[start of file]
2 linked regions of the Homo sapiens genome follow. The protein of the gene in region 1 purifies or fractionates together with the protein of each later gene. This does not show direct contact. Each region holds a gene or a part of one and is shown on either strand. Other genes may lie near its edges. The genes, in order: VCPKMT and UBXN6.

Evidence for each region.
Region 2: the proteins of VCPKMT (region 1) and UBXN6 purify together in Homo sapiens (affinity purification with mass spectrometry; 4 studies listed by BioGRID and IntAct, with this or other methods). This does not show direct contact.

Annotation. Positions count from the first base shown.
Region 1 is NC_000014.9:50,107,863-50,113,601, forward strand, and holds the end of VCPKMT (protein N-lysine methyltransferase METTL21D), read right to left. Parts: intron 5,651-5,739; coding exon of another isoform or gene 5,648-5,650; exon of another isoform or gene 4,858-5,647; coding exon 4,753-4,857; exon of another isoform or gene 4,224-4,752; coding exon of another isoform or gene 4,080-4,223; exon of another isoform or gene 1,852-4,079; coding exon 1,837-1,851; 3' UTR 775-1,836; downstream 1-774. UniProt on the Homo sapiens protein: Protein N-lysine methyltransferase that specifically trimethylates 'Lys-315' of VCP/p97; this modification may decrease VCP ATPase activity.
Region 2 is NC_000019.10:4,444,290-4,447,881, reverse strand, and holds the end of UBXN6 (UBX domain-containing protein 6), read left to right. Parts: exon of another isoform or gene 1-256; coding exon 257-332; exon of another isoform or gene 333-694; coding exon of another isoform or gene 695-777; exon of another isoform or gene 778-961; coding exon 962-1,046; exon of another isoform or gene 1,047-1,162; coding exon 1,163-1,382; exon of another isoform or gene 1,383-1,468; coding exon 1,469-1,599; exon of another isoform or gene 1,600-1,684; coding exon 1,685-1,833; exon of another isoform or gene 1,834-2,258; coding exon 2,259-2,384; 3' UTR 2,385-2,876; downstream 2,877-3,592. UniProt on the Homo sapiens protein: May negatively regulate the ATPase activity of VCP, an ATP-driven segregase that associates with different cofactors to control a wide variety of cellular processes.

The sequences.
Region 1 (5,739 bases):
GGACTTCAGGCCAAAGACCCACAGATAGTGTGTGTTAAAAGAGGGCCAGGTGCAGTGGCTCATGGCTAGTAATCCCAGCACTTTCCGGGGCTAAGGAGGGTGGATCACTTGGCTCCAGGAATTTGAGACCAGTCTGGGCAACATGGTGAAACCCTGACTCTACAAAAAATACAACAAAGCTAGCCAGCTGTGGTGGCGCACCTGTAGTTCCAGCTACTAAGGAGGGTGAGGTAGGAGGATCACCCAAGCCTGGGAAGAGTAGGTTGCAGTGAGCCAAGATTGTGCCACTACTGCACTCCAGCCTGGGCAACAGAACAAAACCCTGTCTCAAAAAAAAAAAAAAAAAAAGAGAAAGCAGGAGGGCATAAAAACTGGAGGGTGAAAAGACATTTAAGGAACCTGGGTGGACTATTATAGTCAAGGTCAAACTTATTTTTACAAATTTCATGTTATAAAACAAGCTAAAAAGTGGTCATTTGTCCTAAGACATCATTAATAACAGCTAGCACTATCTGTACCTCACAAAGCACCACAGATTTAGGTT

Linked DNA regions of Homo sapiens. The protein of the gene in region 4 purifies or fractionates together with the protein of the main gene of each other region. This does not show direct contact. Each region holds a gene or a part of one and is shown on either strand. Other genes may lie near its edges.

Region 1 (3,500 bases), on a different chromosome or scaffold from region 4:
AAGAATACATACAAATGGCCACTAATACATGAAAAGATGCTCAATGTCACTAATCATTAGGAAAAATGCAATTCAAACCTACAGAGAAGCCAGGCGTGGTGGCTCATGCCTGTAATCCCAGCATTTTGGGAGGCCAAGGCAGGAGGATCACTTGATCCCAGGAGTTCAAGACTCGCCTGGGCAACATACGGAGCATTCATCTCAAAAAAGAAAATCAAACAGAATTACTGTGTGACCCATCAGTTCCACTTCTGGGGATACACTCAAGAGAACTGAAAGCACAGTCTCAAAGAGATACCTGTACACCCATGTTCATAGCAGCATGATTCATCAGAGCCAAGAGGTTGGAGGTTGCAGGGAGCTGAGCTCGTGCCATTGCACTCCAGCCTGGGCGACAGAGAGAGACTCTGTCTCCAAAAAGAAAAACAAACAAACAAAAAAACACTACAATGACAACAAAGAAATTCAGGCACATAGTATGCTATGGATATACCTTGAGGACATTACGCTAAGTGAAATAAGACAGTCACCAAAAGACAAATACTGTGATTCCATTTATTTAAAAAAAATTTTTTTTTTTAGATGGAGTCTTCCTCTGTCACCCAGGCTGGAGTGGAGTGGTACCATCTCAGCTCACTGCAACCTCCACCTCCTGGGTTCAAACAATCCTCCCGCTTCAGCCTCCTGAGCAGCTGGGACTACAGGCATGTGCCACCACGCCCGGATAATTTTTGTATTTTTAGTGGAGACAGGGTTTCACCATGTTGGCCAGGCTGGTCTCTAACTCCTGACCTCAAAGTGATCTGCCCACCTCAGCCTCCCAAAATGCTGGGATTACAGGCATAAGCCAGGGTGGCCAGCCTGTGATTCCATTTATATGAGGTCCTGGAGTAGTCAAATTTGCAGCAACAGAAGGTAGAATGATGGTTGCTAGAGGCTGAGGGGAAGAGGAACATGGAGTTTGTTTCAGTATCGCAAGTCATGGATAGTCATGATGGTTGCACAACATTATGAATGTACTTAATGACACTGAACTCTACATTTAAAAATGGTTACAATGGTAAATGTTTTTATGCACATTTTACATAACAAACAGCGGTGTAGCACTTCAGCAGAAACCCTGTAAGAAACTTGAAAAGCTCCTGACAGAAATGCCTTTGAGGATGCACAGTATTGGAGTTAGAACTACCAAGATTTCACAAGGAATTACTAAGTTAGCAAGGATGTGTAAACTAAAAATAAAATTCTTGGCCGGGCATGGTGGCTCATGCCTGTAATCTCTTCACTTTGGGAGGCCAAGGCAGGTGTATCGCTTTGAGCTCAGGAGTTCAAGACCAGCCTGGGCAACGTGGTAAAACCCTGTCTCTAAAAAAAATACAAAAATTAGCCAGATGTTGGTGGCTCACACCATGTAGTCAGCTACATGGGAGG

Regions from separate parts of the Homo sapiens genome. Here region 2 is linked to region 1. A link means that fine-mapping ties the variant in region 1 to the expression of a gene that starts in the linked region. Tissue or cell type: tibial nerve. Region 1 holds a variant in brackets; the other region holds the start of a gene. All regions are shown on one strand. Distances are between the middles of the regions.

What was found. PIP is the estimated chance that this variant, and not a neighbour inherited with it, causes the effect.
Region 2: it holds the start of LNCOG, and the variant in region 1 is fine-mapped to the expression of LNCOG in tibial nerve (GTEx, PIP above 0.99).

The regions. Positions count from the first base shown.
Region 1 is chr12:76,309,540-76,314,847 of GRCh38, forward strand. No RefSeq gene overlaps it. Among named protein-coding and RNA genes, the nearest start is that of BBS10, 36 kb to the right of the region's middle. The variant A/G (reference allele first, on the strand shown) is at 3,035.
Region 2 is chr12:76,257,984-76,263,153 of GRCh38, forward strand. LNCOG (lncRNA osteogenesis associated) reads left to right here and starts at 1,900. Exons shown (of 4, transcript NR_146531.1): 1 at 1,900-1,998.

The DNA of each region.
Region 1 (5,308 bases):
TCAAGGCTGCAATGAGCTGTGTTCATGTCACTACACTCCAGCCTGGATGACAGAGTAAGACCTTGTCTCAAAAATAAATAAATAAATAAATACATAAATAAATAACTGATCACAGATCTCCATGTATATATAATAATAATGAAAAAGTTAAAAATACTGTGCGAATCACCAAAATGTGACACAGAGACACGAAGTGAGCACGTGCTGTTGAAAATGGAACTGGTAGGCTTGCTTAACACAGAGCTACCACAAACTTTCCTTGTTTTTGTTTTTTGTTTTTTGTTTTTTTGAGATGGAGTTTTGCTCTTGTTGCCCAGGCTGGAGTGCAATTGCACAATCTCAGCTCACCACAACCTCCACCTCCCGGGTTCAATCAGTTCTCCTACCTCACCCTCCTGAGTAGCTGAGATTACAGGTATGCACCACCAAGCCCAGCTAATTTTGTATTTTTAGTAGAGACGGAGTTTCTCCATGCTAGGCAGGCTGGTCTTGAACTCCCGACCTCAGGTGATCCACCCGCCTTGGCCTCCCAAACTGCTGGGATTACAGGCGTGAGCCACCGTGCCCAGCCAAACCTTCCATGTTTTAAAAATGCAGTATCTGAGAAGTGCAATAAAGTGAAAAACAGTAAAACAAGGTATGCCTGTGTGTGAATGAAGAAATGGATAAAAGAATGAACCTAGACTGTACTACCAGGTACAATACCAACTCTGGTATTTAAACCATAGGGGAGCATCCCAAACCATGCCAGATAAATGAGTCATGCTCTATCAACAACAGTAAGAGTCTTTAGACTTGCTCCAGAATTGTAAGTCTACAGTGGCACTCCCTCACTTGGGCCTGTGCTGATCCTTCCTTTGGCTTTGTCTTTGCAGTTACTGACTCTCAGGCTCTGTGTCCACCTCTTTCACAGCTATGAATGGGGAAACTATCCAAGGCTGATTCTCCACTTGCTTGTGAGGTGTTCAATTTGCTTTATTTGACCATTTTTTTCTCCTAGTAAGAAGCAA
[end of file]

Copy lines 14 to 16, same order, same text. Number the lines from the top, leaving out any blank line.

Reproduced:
What was found. PIP is the estimated chance that this variant, and not a neighbour inherited with it, causes the effect.
Region 2: it holds the start of LNCOG, and the variant in region 1 is fine-mapped to the expression of LNCOG in tibial nerve (GTEx, PIP above 0.99).

The regions. Positions count from the first base shown.